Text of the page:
Concurrent VR VI schedules: Primacy of molar control of preference and molecular control of response rates

Takayuki Tanno, Alan Silberberg, Takayuki Sakagami

Research output: Contribution to journalArticle

6 Citations (Scopus)

Abstract

In the first condition in Experiment 1,6 rats were exposed to concurrent variable ratio (VR) 30, variable interval (VI) 30-sec schedules. In the next two conditions, the subjects were exposed to concurrent VIVI schedules and concurrent tandem VI-differential-reinforcement-of-high-rate VI schedules. For the latter conditions, the overall and relative reinforcer rates equaled those in the first condition. Only minor differences appeared in time allocation (a molar measure) across conditions. However, local response rate differences (a molecular measure) appeared between schedule types consistently with the interresponse times these schedules reinforced. In Experiment 2, these findings reappeared when the prior experiment was replicated with 5 subjects, except that the VR schedule was replaced by a VI plus linear feedback schedule. These results suggest that within the context tested, the molar factor of relative reinforcement rate controls preference, whereas the molecular factor of the relation between interresponse times and reinforcer probability controls the local response rate.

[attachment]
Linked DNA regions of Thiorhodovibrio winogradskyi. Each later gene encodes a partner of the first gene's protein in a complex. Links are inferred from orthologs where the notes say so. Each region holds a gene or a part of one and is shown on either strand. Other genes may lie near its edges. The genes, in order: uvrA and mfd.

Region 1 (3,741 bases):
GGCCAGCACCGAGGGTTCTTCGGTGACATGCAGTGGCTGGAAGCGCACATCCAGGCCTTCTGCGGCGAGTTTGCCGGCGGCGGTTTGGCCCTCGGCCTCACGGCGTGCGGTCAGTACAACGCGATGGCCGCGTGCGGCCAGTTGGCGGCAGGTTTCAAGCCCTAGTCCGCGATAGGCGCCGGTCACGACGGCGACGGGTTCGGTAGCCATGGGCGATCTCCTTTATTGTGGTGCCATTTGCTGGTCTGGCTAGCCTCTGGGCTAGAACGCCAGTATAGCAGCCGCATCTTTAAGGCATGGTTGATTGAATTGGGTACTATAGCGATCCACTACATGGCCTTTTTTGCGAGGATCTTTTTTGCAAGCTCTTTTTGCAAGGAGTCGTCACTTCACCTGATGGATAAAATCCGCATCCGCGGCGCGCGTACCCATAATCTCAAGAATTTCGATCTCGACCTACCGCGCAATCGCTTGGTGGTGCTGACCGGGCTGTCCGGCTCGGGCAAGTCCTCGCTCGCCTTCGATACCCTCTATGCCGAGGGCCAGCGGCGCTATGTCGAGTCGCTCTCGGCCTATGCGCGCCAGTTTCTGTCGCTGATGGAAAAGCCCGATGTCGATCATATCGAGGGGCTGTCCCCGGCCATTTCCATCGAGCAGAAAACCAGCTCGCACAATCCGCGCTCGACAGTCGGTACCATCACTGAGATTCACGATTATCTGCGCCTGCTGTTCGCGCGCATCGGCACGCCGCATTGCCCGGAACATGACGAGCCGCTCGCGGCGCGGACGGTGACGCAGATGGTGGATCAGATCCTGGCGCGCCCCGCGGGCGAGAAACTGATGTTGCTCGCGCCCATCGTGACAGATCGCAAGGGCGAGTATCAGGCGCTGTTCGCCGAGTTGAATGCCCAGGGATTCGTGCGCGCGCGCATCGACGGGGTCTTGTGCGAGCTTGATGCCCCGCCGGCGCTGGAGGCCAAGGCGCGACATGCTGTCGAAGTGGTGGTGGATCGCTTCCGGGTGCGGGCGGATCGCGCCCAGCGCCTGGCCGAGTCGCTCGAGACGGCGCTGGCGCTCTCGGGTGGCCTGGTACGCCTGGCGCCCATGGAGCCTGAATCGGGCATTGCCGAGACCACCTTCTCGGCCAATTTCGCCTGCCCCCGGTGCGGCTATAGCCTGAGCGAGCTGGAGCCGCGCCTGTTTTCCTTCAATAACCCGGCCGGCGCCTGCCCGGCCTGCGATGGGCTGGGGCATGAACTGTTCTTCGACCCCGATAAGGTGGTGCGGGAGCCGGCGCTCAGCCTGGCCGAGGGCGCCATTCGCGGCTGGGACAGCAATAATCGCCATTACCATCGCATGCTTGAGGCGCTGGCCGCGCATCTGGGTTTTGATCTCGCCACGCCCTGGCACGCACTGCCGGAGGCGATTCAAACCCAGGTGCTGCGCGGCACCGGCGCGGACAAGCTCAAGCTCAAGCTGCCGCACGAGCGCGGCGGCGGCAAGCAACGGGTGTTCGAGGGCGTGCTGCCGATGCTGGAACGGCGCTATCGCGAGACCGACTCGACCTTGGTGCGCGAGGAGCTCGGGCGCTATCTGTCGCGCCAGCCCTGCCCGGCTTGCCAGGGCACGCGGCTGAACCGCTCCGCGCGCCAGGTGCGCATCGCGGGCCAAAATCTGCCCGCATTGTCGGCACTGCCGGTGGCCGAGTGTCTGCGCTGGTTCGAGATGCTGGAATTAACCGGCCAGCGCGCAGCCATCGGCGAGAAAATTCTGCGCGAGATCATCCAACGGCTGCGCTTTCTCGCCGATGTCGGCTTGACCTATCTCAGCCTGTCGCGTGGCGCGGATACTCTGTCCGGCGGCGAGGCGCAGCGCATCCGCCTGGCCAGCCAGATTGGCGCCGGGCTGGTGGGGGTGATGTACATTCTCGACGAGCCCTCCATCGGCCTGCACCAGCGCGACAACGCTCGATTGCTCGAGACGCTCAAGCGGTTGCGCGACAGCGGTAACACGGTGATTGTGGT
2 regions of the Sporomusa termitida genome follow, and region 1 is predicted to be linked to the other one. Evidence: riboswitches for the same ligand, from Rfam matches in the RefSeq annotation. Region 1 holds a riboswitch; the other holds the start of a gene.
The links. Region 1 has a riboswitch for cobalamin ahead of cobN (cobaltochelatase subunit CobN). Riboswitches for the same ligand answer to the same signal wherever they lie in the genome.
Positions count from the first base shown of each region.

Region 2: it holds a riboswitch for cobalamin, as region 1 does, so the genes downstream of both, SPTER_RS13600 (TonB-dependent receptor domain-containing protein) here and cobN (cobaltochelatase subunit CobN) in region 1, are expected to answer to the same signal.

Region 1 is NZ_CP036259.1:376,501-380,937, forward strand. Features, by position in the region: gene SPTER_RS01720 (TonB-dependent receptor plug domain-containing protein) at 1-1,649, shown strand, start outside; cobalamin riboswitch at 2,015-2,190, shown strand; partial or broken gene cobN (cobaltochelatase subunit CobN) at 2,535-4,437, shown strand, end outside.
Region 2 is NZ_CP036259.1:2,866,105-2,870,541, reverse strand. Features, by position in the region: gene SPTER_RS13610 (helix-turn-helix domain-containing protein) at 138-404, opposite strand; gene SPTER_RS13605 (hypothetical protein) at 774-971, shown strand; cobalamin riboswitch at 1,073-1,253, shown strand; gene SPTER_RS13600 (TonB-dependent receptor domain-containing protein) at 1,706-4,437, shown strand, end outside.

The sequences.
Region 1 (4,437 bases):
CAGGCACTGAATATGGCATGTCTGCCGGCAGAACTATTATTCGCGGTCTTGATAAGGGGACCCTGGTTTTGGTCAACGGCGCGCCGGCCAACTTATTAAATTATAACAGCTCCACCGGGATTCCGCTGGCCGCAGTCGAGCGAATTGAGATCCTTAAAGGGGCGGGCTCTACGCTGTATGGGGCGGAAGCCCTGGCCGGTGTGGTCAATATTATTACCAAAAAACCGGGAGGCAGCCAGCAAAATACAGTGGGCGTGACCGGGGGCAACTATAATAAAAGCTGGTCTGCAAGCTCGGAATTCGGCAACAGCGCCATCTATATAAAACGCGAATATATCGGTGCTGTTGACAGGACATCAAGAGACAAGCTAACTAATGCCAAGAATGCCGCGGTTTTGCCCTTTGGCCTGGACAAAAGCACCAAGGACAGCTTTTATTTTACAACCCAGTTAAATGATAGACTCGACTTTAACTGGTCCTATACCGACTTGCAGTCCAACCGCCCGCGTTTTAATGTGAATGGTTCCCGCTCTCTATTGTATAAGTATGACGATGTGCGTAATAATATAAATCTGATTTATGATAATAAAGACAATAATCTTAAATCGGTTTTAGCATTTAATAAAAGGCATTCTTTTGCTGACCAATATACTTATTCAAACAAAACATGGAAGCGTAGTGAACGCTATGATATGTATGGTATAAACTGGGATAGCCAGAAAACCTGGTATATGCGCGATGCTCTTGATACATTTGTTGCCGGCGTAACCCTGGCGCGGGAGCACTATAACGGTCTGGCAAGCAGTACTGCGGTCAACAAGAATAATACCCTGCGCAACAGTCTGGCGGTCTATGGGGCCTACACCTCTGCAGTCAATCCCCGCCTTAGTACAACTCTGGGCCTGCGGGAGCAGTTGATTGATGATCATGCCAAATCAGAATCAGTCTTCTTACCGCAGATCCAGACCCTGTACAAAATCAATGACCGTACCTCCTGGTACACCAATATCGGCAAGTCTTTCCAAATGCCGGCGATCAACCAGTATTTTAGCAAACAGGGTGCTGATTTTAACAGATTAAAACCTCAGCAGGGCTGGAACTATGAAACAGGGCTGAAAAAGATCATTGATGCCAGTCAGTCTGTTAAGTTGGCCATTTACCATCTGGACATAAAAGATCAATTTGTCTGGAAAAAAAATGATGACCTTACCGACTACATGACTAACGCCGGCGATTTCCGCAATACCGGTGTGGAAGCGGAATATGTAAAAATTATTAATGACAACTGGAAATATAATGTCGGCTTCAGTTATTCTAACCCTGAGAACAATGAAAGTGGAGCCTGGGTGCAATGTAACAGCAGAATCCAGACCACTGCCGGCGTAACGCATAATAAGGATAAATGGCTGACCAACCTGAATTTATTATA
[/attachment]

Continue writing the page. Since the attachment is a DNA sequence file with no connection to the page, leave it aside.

Original languageEnglish
Pages (from-to)382-393
Number of pages12
JournalLearning and Behavior
Volume38
Issue number4
DOIs
Publication statusPublished - 2010 Nov
Externally publishedYes

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ASJC Scopus subject areas

  • Cognitive Neuroscience
  • Behavioral Neuroscience
  • Experimental and Cognitive Psychology

Cite this

Concurrent VR VI schedules : Primacy of molar control of preference and molecular control of response rates. / Tanno, Takayuki; Silberberg, Alan; Sakagami, Takayuki.

In: Learning and Behavior, Vol. 38, No. 4, 11.2010, p. 382-393.

Research output: Contribution to journalArticle

Tanno, Takayuki ; Silberberg, Alan ; Sakagami, Takayuki. / Concurrent VR VI schedules : Primacy of molar control of preference and molecular control of response rates. In: Learning and Behavior. 2010 ; Vol. 38, No. 4. pp. 382-393.
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